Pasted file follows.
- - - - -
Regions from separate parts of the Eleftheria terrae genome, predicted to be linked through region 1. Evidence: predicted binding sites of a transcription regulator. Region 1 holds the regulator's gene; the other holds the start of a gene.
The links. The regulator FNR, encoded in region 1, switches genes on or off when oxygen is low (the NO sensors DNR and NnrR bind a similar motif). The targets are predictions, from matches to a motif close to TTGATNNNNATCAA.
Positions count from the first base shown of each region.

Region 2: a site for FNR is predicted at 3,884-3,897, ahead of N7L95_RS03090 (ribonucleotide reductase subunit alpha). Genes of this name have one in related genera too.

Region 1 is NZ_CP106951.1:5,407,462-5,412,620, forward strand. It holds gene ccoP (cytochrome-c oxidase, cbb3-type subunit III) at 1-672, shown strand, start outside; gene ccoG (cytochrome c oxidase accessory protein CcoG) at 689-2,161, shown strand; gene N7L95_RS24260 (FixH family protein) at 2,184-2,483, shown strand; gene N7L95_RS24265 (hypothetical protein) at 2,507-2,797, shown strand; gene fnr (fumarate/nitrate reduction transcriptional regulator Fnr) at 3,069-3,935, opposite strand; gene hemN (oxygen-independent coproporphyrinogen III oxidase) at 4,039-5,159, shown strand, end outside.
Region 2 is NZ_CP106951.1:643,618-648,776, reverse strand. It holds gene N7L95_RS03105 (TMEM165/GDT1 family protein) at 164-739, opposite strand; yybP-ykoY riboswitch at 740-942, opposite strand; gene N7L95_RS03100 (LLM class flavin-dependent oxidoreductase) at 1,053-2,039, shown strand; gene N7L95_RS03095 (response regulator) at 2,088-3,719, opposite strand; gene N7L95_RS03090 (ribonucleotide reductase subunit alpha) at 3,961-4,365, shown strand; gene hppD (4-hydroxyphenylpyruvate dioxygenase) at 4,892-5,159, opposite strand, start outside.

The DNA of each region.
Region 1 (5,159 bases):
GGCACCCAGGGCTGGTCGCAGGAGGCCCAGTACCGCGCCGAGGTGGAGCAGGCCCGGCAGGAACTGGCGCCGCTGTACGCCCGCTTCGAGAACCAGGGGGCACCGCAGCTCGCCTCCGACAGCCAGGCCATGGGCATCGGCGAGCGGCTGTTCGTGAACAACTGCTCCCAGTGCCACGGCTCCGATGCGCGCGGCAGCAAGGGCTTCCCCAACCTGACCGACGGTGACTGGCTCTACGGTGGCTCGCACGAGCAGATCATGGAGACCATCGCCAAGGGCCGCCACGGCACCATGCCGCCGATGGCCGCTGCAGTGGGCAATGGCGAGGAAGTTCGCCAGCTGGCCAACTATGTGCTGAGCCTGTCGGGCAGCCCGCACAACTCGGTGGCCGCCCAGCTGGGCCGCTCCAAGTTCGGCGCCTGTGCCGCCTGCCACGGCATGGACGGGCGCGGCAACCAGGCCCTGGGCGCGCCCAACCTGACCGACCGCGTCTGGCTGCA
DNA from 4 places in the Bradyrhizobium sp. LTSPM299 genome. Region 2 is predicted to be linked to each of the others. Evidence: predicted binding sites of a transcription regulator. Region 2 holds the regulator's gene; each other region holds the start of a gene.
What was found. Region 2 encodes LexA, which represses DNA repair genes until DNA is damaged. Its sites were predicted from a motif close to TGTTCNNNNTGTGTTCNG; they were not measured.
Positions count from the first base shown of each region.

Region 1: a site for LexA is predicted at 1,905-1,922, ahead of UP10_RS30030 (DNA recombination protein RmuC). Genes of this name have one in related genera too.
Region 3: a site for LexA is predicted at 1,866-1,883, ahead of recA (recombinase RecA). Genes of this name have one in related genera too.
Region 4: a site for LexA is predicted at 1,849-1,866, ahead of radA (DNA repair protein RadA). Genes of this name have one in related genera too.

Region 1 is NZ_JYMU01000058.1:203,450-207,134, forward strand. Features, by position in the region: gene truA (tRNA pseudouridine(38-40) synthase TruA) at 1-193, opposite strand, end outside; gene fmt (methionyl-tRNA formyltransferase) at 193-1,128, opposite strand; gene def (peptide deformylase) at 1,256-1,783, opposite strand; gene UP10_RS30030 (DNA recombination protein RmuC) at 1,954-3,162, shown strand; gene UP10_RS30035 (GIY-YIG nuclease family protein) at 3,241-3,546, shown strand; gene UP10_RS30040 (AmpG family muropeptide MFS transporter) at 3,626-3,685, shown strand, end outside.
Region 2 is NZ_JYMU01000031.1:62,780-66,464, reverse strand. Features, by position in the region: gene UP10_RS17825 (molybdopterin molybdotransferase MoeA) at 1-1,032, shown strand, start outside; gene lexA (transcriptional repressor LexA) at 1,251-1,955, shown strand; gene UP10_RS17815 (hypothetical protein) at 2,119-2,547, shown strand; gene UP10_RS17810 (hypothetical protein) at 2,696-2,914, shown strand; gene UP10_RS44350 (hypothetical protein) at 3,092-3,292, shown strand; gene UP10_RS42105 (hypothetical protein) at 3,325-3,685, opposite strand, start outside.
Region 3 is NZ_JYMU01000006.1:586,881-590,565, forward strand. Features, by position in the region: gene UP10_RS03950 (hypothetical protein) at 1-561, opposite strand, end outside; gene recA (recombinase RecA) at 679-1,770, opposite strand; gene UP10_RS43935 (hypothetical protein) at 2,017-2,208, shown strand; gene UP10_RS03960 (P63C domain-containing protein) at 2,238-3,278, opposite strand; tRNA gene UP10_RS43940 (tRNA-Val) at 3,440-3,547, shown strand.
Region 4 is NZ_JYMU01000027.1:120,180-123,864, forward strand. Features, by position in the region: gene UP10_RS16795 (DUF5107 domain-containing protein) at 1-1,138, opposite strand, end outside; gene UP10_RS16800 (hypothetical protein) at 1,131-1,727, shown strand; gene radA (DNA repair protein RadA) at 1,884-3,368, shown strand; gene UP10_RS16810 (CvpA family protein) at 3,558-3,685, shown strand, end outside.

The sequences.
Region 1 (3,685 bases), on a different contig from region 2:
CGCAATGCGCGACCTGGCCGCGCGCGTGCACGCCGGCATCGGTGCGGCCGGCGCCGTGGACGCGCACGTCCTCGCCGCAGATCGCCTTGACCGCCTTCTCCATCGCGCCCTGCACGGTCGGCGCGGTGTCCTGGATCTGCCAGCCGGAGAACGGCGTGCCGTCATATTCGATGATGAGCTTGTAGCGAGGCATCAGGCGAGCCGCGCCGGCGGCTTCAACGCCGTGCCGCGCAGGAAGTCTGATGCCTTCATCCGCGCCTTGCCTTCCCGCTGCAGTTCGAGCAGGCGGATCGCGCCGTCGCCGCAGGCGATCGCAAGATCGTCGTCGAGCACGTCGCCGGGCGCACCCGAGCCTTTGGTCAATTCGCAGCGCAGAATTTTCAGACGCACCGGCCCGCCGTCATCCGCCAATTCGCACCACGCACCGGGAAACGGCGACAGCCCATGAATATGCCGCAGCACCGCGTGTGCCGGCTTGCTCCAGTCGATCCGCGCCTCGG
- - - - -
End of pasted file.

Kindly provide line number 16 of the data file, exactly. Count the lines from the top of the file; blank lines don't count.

Region 1 is NZ_JYMU01000058.1:203,450-207,134, forward strand. Features, by position in the region: gene truA (tRNA pseudouridine(38-40) synthase TruA) at 1-193, opposite strand, end outside; gene fmt (methionyl-tRNA formyltransferase) at 193-1,128, opposite strand; gene def (peptide deformylase) at 1,256-1,783, opposite strand; gene UP10_RS30030 (DNA recombination protein RmuC) at 1,954-3,162, shown strand; gene UP10_RS30035 (GIY-YIG nuclease family protein) at 3,241-3,546, shown strand; gene UP10_RS30040 (AmpG family muropeptide MFS transporter) at 3,626-3,685, shown strand, end outside.